There is a common misconception that older companies can’t or won’t innovate and that innovation only occurs in an industry when a new company enters to disrupt the status quo. However, in our research into the Knowledge Effect, we have found that it takes a strong organizational commitment to innovation in order to remain on the cutting edge of one’s industry and has little to do with the age of a company. Innovation doesn’t happen by taking a “seat of your pants” attitude towards knowledge investments in research and development (R&D) and firm specific resources. Rather, it takes a persistent and a consistent commitment to intangible investment to become a Knowledge Leader. A company like 3M Co (NYSE:MMM), which has been around since 1902, exemplifies this long-term strategic commitment to innovation.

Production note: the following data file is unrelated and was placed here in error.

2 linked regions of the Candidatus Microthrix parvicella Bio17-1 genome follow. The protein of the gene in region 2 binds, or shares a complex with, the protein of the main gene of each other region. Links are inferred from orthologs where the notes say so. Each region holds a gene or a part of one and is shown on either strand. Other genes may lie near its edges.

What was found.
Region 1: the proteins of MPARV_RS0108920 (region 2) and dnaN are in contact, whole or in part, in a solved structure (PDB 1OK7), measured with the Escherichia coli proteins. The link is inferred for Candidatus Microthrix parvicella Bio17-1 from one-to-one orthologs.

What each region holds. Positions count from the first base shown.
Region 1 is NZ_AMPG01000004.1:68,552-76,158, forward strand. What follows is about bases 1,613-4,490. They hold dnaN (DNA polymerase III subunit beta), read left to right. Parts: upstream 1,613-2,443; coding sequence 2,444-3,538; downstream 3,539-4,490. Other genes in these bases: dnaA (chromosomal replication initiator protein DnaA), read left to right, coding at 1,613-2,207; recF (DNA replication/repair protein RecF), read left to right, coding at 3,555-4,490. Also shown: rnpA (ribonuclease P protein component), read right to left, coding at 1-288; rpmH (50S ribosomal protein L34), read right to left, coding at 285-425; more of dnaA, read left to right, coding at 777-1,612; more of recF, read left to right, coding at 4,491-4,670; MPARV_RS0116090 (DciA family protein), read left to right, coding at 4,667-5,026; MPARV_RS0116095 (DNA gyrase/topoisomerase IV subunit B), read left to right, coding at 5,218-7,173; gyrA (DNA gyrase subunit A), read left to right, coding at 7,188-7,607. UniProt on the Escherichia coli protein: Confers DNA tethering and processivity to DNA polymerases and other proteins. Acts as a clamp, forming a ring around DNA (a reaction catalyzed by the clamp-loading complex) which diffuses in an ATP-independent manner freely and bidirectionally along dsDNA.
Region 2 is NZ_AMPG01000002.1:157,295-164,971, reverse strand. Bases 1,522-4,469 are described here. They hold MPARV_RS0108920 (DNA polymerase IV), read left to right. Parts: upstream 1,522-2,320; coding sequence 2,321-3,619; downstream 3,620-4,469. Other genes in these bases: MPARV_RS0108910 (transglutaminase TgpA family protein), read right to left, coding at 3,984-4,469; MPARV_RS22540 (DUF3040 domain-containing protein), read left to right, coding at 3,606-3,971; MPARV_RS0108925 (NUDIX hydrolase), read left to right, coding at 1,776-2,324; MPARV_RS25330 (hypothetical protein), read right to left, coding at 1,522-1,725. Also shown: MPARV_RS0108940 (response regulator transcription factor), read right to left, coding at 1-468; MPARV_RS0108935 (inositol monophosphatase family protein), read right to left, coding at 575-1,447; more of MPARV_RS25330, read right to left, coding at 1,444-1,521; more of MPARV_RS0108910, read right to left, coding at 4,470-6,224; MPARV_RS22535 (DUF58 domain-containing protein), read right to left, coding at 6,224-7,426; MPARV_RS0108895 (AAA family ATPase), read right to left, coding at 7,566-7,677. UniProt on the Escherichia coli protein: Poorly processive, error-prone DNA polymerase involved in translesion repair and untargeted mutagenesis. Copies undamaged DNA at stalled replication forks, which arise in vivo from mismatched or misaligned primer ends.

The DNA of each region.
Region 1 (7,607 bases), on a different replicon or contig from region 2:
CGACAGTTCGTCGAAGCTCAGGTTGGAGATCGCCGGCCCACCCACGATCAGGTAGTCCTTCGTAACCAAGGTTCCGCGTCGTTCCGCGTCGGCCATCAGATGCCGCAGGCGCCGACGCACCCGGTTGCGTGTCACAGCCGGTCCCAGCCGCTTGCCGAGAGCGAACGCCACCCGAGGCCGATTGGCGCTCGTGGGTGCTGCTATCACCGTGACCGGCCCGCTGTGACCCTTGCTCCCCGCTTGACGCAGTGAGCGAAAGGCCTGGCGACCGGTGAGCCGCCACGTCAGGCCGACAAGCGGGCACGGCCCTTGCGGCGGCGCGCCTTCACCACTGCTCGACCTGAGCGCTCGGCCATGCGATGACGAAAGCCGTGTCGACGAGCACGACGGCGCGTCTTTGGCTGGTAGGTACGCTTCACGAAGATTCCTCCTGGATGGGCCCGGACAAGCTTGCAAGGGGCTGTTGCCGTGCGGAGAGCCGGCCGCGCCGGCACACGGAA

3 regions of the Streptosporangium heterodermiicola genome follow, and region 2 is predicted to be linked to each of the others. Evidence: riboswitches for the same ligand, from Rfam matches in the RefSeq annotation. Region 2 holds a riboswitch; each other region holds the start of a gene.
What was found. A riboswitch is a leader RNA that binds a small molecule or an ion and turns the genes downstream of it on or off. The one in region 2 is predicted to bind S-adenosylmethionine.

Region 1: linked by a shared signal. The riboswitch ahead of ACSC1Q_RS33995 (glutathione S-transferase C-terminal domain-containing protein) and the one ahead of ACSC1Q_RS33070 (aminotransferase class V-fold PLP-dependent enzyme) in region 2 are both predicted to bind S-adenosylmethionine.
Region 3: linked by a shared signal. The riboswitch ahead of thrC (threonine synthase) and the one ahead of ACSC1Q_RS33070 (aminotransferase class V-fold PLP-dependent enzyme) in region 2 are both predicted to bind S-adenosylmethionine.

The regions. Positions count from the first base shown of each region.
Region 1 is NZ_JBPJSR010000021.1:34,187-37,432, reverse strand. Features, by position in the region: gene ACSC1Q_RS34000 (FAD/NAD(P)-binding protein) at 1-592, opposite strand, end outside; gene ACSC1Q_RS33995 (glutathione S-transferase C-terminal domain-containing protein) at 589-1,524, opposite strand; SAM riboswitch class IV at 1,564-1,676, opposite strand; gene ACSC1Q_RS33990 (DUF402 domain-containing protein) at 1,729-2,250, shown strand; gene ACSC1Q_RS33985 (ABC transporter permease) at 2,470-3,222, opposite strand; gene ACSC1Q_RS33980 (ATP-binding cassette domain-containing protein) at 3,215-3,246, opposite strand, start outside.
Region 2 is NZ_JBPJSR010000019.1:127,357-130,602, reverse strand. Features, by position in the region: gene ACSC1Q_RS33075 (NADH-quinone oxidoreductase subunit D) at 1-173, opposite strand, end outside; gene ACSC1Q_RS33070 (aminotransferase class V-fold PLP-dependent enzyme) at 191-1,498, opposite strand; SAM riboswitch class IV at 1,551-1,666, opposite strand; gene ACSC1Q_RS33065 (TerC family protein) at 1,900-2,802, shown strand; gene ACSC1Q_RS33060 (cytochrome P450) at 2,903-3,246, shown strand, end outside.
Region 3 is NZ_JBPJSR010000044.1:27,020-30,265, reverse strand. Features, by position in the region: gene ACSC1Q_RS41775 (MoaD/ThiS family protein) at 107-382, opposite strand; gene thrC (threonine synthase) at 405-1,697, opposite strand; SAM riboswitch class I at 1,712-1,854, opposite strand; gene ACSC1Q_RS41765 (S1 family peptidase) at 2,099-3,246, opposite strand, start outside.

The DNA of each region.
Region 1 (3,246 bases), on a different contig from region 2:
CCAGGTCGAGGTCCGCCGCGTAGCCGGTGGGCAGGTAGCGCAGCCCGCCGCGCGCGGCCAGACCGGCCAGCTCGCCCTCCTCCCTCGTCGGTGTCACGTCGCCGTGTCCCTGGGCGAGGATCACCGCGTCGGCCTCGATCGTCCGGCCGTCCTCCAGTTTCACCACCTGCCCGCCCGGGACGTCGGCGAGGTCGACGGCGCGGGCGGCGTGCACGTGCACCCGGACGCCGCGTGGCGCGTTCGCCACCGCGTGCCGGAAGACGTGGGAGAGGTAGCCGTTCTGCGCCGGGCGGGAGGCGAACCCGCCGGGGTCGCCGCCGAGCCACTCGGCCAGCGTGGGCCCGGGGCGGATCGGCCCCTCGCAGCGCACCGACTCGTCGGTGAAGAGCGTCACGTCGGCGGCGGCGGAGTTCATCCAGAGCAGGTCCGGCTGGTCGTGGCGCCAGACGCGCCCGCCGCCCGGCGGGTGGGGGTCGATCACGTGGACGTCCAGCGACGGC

Data note: All data is intangible-adjusted
Out of 88 industrial companies in North America, 3M is the fifth largest investor in R&D as a percentage of sales at 5.8% of sales. This ratio of R&D to sales has been fairly consistent over the past 35 years. 3M has invested 6.1% of its sales on R&D on average annually going back to 1980. As regular readers are aware, however, R&D is just one component of the total intangible investments that a company makes. Firm specific resources, which includes codified information, employee education, and brand equity, are also important in creating sustainable competitive advantages for a company. 3M invests another 6% of sales annually on average on firm specific resources for a total intangible investment rate of 12% of sales each year. Given that 3M had over $30.3 billion in sales in 2015, that that is a lot of money going into intangible investments every year! 3M invests nearly 1.7x as much on intangible investments each year as they do on traditional tangible investments.